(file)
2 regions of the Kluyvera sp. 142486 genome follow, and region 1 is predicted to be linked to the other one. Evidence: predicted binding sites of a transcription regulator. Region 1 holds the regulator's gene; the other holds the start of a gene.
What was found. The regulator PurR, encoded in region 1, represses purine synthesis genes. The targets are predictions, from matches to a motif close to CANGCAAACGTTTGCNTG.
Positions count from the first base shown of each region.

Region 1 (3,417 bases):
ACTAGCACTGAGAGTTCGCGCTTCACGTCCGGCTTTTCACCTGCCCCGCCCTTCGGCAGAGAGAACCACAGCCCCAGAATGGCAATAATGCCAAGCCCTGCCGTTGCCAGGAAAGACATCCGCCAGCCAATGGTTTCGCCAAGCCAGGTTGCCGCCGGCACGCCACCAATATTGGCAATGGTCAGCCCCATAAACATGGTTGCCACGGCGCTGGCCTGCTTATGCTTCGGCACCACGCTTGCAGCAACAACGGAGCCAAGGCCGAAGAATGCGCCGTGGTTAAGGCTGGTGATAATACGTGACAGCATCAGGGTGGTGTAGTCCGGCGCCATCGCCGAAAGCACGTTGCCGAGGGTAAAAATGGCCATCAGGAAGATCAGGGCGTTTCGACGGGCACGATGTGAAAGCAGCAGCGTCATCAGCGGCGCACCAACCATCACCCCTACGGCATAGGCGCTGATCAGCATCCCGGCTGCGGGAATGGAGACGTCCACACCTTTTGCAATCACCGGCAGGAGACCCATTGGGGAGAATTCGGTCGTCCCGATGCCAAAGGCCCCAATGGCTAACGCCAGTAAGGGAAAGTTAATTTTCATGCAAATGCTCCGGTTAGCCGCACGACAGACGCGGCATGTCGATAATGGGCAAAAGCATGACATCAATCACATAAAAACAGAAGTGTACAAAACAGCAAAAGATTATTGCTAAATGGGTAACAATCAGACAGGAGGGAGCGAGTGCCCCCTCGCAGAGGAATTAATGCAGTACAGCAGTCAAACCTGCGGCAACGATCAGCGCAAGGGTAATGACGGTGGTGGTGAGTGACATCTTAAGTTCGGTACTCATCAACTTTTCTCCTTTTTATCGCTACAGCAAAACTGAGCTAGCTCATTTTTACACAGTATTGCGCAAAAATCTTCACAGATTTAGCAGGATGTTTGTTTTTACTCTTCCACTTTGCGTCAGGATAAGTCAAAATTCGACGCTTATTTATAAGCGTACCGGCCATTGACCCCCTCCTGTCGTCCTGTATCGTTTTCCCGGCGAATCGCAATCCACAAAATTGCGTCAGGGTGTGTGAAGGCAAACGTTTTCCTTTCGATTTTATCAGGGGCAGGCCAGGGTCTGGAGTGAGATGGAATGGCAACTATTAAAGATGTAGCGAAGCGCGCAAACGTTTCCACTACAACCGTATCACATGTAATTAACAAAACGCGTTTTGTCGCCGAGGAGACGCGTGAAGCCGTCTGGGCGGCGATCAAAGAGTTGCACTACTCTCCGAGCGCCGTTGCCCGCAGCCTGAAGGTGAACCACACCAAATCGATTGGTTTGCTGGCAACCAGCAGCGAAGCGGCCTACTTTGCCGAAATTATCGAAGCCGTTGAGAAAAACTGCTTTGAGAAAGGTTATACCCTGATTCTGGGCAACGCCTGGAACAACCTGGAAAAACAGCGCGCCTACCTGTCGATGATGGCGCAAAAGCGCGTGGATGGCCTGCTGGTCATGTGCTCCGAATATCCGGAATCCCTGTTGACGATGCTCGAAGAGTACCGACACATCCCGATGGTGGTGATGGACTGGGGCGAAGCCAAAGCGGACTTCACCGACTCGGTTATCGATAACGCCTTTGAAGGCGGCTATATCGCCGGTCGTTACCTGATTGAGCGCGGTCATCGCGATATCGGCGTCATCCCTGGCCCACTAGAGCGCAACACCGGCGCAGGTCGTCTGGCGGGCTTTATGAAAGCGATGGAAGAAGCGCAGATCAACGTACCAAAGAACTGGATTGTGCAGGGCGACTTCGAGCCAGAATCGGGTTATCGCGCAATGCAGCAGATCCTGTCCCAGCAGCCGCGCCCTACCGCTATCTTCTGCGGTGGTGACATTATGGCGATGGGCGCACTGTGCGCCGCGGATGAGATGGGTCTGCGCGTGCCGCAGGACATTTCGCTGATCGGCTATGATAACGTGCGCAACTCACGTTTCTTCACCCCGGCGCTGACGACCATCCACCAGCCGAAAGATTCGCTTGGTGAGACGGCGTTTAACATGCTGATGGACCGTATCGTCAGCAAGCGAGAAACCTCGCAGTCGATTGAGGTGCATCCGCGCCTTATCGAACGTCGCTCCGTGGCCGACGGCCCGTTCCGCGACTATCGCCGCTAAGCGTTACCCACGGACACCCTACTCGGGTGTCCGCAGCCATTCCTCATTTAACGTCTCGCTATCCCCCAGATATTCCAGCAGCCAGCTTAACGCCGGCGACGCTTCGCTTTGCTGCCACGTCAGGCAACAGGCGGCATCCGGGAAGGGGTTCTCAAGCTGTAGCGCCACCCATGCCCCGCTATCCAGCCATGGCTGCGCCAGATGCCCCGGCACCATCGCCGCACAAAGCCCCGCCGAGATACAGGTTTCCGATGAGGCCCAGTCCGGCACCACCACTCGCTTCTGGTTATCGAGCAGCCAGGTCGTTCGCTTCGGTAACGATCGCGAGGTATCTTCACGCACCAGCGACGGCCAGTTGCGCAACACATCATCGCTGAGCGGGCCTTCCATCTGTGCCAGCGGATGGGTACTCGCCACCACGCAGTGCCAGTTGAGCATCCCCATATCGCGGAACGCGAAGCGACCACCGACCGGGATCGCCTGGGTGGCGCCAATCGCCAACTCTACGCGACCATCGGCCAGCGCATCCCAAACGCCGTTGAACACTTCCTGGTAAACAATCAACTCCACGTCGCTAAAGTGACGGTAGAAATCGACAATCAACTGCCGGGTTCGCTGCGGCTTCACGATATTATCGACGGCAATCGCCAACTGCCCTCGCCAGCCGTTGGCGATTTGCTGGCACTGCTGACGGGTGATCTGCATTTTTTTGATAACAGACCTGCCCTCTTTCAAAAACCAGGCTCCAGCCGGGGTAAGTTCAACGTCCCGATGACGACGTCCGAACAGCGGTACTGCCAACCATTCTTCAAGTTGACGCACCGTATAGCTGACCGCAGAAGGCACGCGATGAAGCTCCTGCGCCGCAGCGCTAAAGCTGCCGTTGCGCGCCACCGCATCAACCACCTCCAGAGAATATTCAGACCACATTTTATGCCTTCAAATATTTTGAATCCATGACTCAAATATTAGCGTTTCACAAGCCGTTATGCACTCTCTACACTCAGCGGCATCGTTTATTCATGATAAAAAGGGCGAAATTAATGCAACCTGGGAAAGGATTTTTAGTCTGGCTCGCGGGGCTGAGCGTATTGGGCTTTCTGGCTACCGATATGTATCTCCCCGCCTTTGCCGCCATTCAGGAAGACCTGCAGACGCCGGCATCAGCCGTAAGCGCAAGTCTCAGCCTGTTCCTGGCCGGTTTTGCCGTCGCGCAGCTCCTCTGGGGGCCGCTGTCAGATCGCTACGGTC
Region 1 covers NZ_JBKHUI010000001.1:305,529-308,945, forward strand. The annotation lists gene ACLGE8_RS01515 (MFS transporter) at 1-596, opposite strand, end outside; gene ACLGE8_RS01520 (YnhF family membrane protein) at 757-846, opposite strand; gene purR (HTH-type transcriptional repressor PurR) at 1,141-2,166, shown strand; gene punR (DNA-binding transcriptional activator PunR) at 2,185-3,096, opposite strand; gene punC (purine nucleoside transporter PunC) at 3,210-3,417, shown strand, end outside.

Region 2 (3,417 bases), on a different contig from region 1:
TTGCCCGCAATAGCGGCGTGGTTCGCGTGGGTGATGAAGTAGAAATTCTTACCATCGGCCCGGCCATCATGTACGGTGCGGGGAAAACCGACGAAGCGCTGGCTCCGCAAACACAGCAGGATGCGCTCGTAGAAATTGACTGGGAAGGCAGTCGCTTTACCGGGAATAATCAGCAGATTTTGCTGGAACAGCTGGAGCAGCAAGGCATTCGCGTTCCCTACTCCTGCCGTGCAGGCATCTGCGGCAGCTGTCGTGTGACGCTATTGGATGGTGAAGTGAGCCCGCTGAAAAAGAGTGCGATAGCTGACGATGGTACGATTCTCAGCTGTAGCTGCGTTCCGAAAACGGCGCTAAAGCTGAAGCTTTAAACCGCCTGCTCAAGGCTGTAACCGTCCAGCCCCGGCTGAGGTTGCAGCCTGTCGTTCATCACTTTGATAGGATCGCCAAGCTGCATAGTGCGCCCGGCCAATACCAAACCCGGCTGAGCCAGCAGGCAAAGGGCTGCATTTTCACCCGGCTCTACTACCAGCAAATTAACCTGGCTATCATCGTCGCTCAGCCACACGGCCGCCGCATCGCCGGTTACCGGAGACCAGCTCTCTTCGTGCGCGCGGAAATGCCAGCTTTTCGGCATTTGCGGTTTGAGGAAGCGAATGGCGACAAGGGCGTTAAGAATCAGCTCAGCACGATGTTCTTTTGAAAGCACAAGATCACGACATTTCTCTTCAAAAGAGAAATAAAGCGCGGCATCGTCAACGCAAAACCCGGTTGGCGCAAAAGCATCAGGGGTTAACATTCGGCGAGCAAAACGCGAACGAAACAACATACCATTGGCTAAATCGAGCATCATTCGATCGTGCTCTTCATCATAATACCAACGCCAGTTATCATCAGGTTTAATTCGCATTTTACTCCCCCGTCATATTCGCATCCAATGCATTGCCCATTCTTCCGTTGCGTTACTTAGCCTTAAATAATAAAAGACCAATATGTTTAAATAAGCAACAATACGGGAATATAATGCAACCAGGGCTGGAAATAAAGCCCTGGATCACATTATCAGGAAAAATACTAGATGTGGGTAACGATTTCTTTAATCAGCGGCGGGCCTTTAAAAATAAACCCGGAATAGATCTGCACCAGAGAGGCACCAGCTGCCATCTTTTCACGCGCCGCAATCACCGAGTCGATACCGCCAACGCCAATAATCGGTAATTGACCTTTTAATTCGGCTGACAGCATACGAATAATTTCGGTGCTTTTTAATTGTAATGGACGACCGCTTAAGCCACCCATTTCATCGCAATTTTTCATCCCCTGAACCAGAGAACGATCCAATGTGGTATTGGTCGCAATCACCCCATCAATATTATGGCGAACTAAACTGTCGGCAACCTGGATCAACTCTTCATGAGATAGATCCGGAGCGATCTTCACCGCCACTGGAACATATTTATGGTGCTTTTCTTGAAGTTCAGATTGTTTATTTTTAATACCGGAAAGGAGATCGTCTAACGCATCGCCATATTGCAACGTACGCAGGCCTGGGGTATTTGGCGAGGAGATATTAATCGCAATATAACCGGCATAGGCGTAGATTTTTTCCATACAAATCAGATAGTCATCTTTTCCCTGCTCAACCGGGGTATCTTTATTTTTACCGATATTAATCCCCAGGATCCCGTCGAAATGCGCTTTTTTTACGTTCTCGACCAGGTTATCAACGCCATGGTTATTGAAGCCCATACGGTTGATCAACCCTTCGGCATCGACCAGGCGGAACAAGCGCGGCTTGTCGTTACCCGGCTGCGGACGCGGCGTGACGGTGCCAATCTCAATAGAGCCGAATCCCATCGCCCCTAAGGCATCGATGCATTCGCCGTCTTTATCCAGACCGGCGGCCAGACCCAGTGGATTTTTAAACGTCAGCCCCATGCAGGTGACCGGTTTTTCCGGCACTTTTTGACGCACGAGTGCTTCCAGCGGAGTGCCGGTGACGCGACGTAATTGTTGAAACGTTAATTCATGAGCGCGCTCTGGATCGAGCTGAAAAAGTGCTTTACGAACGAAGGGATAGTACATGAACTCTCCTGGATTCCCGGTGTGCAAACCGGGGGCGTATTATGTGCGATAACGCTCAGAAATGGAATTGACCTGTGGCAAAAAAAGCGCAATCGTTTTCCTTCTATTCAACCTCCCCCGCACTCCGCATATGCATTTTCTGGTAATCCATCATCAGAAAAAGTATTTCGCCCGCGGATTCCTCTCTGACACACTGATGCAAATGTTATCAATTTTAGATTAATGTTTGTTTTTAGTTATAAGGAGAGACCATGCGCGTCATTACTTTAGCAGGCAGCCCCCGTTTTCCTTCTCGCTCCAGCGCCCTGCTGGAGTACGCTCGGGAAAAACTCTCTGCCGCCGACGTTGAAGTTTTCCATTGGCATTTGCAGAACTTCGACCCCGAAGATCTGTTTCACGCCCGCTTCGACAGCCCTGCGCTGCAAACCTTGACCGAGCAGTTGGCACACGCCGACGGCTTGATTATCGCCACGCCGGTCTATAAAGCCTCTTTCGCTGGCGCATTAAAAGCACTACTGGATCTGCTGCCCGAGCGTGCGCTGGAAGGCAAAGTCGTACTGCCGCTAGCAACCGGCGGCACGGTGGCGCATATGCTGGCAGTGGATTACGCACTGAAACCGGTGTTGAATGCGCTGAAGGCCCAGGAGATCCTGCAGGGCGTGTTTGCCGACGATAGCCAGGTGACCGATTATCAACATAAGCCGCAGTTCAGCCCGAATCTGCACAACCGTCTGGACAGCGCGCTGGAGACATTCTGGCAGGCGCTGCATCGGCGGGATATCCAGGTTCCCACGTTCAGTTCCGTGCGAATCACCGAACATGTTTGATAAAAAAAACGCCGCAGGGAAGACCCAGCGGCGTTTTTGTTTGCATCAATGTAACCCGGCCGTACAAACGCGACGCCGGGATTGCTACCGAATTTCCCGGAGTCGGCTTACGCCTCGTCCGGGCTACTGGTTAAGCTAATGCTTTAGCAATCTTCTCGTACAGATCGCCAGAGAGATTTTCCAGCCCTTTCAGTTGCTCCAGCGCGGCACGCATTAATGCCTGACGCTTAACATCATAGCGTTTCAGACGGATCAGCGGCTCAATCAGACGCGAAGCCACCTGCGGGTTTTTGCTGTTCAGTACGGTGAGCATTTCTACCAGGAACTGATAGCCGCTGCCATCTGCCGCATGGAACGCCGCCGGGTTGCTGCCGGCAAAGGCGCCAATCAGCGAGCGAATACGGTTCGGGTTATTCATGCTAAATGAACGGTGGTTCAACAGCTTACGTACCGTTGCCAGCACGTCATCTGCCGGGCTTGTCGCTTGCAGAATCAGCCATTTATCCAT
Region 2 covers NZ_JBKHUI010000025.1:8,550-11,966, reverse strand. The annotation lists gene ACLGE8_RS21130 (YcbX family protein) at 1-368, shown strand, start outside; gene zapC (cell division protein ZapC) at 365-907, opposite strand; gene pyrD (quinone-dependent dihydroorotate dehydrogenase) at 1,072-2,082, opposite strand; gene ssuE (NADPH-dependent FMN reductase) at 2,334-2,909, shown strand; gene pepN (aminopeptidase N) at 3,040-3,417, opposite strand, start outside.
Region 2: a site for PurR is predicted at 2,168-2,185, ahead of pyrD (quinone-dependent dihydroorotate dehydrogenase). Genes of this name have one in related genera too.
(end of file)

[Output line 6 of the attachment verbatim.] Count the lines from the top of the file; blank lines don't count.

Region 1 covers NZ_JBKHUI010000001.1:305,529-308,945, forward strand. The annotation lists gene ACLGE8_RS01515 (MFS transporter) at 1-596, opposite strand, end outside; gene ACLGE8_RS01520 (YnhF family membrane protein) at 757-846, opposite strand; gene purR (HTH-type transcriptional repressor PurR) at 1,141-2,166, shown strand; gene punR (DNA-binding transcriptional activator PunR) at 2,185-3,096, opposite strand; gene punC (purine nucleoside transporter PunC) at 3,210-3,417, shown strand, end outside.